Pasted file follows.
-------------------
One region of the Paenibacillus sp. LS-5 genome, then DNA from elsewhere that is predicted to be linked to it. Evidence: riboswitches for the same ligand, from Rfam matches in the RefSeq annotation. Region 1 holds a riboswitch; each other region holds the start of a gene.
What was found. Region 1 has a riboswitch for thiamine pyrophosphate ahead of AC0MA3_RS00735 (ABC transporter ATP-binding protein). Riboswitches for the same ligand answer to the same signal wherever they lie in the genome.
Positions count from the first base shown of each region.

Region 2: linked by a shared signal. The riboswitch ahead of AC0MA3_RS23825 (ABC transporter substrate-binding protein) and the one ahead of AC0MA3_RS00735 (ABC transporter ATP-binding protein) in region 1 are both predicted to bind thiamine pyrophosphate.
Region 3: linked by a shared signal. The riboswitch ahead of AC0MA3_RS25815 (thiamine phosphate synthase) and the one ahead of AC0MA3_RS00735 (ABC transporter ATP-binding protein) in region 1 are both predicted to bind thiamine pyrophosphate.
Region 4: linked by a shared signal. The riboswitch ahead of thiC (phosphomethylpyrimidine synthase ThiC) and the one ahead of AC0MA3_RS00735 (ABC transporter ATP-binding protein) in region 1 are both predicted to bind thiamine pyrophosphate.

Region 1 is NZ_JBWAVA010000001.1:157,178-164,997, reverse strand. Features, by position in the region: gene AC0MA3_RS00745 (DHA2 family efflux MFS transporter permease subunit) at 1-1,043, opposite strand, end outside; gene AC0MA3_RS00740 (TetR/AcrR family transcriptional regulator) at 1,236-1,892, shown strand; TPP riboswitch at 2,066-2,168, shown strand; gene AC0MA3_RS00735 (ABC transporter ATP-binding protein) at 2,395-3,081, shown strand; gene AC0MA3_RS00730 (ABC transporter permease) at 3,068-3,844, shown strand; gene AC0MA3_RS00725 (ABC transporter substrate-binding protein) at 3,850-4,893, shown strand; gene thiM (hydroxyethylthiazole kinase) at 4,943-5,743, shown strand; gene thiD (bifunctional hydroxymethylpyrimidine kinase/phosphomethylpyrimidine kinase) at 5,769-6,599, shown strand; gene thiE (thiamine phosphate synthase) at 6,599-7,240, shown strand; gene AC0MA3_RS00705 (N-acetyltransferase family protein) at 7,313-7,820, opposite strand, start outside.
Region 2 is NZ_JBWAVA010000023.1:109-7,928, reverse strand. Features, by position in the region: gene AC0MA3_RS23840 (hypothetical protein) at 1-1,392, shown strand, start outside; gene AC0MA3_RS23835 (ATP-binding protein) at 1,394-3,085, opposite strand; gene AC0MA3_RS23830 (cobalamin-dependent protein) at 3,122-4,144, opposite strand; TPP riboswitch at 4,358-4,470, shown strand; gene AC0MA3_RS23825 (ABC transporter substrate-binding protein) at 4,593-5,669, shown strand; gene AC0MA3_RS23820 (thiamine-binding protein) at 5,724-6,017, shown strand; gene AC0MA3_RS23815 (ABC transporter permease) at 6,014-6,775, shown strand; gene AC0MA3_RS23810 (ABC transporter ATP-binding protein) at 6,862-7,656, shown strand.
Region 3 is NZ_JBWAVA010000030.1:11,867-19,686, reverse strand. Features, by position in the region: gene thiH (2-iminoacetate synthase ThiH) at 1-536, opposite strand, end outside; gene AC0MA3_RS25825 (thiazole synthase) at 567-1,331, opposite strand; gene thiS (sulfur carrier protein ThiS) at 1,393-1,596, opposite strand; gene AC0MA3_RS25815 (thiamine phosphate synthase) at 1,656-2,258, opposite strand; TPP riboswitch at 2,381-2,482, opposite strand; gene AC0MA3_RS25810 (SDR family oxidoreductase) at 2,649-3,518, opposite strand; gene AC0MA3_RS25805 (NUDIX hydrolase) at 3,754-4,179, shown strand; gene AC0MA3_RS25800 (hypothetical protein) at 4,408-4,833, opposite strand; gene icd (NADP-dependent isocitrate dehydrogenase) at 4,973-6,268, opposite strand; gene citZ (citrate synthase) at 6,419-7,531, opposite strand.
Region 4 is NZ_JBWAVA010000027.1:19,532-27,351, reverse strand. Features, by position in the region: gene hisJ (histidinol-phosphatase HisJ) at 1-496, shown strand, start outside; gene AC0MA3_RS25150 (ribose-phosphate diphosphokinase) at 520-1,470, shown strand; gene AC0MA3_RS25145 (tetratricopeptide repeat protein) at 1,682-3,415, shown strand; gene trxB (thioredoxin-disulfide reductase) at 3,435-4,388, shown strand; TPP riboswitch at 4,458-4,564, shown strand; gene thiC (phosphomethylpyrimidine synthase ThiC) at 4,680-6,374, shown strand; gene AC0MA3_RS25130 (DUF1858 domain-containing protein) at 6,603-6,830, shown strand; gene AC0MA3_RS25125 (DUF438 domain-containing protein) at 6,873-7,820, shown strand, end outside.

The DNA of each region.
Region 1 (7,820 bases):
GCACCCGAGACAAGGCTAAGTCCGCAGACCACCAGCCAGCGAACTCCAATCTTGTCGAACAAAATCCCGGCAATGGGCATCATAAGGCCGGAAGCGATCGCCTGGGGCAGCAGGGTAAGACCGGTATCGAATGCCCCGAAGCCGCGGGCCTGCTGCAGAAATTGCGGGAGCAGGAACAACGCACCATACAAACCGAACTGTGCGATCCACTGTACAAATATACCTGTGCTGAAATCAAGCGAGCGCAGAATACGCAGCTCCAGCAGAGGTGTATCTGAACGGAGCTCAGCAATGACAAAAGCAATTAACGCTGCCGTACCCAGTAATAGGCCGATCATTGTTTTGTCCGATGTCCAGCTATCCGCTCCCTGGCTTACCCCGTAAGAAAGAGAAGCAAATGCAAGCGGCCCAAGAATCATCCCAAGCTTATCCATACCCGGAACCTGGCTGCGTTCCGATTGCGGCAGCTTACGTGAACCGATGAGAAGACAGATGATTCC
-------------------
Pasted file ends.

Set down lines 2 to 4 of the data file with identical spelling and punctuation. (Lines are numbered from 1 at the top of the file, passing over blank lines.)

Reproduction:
What was found. Region 1 has a riboswitch for thiamine pyrophosphate ahead of AC0MA3_RS00735 (ABC transporter ATP-binding protein). Riboswitches for the same ligand answer to the same signal wherever they lie in the genome.
Positions count from the first base shown of each region.

Region 2: linked by a shared signal. The riboswitch ahead of AC0MA3_RS23825 (ABC transporter substrate-binding protein) and the one ahead of AC0MA3_RS00735 (ABC transporter ATP-binding protein) in region 1 are both predicted to bind thiamine pyrophosphate.